photo of kidneys
1 / 12

Live Better With ADPKD

Autosomal dominant polycystic kidney disease, or ADPKD, causes painful kidney cysts. You may have back pain, headaches, blood in your urine, high blood pressure, and kidney infections and stones. There’s good news: A healthy diet and active lifestyle can make a big difference in how you feel every day.

Swipe to advance
photo of
2 / 12

Exercise and Stay Fit

With ADPKD, regular exercise builds muscle strength and stamina. It helps you manage blood pressure, too. Try to walk, bike, or swim for about 30 minutes on most days of the week.  Drink plenty of water. Avoid contact sports and things like horseback riding. A fall or rough bump could injure your kidneys.

Swipe to advance
photo of woman drinking water
3 / 12

Stay Hydrated

Drink water or other fluids all day to lower your risk of kidney stones. Water keeps your kidneys working well. It also lowers vasopressin, a hormone that prompts kidney cyst growth. Water is best, but any low-salt fluid without caffeine or sugar should keep you well hydrated.

Swipe to advance
photo of family grocery shopping
4 / 12

Eat Healthy Food

What you eat won’t prevent kidney cysts. But good nutrition helps you fight infections and process waste through your kidneys. Get plenty of fiber in fresh veggies, fruits, and whole grains. Cut back on sugar, salty foods, and red meats. Choose healthy fats from walnuts, olive oil, flaxseed, or cold-water fish like salmon.

Swipe to advance
photo of
5 / 12

Get a TENS Unit for Pain

Do you have chronic back or side pain from kidney cysts? Transcutaneous electrical nerve stimulation, or TENS, is one treatment you can do at home. You apply small pads to your skin and the gadget sends a mild electrical signal to the area that hurts. It can ease your aches with almost no side effects.

Swipe to advance
photo of cold pack
6 / 12

Try Heat or Cold Packs

Heat or cold packs can ease a sudden pain flare that could come with ADPKD. Apply cold with ice packs, a bag of frozen peas, or a washcloth soaked in cold water. If heat soothes your pain, use a heating pad or damp, hot towel. Don’t use either one for more than 15 minutes at a time.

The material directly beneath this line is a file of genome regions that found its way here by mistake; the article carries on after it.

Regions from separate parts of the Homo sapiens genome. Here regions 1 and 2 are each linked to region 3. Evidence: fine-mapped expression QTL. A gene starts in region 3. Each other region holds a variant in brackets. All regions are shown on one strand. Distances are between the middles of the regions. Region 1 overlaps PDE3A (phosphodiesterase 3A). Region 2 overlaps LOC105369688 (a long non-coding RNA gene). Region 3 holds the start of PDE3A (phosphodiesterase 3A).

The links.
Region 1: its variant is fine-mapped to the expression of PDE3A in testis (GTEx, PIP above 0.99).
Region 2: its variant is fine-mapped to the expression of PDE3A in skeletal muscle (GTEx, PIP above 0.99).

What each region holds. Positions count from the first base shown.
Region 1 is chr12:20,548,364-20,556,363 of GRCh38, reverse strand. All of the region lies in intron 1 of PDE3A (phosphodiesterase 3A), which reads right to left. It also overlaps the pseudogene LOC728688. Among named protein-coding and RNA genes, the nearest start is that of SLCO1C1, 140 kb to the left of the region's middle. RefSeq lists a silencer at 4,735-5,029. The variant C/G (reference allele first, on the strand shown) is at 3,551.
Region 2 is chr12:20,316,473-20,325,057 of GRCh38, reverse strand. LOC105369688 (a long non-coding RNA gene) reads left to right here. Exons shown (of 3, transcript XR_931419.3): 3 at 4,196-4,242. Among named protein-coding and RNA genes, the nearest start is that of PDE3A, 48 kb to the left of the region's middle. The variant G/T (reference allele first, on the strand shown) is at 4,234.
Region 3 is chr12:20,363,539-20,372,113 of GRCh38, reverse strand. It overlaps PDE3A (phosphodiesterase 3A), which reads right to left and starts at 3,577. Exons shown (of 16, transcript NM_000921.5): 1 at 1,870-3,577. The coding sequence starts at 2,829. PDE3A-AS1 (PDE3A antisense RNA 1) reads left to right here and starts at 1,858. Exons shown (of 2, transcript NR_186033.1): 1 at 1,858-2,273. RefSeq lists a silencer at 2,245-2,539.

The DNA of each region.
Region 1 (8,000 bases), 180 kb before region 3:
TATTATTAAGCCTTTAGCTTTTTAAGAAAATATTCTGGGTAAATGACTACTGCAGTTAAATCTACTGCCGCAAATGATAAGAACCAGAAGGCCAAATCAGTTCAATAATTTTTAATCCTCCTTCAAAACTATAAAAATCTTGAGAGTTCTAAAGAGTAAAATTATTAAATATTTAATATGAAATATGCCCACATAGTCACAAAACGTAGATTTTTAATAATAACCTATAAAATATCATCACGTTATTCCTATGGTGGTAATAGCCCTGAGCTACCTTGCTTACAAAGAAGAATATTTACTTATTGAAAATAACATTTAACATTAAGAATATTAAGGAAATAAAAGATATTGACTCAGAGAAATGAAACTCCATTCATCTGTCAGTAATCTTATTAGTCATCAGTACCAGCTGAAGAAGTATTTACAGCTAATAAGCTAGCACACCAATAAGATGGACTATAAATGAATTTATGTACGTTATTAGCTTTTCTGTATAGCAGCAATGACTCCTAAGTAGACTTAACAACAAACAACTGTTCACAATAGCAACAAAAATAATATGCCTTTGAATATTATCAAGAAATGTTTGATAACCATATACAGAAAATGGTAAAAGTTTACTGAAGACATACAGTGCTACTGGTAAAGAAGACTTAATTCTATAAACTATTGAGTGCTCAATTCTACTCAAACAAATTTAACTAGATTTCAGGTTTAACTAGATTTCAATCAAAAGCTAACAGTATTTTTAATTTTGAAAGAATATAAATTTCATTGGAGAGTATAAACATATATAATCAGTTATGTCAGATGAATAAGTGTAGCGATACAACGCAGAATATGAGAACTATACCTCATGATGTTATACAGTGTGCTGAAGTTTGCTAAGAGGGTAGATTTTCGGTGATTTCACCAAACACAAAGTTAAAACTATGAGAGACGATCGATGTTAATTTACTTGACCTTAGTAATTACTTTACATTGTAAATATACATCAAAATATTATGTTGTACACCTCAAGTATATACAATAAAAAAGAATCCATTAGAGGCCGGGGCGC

Swipe to advance
photo of breaking cigarette
7 / 12

Don’t Smoke

Smoking tobacco raises your blood pressure. Smokers with ADPKD have higher chances of having a heart attack or stroke. Smoking also boosts the amount of protein in your urine, which can make kidney damage worse. If you smoke, get help to kick the habit.

Swipe to advance
photo of woman sleeping
8 / 12

Get Plenty of Sleep

Getting at least 7 to 8 hours of sleep each night will help you feel better overall. Sleep helps you manage weight, blood pressure, and blood sugar. It can improve your mood and outlook. When you’ve slept well, you think more clearly. This helps you avoid slips or accidents that could cause a painful injury.

Swipe to advance
photo of person on scale
9 / 12

Stay at a Healthy Weight

Over time, ADPKD can cause kidney damage and kidney disease. This may happen sooner if you’re overweight or obese. That’s because extra pounds make your kidneys work harder. Obesity also raises blood pressure, which adds to the strain on your kidneys. Slim down to a healthy weight to protect your kidneys.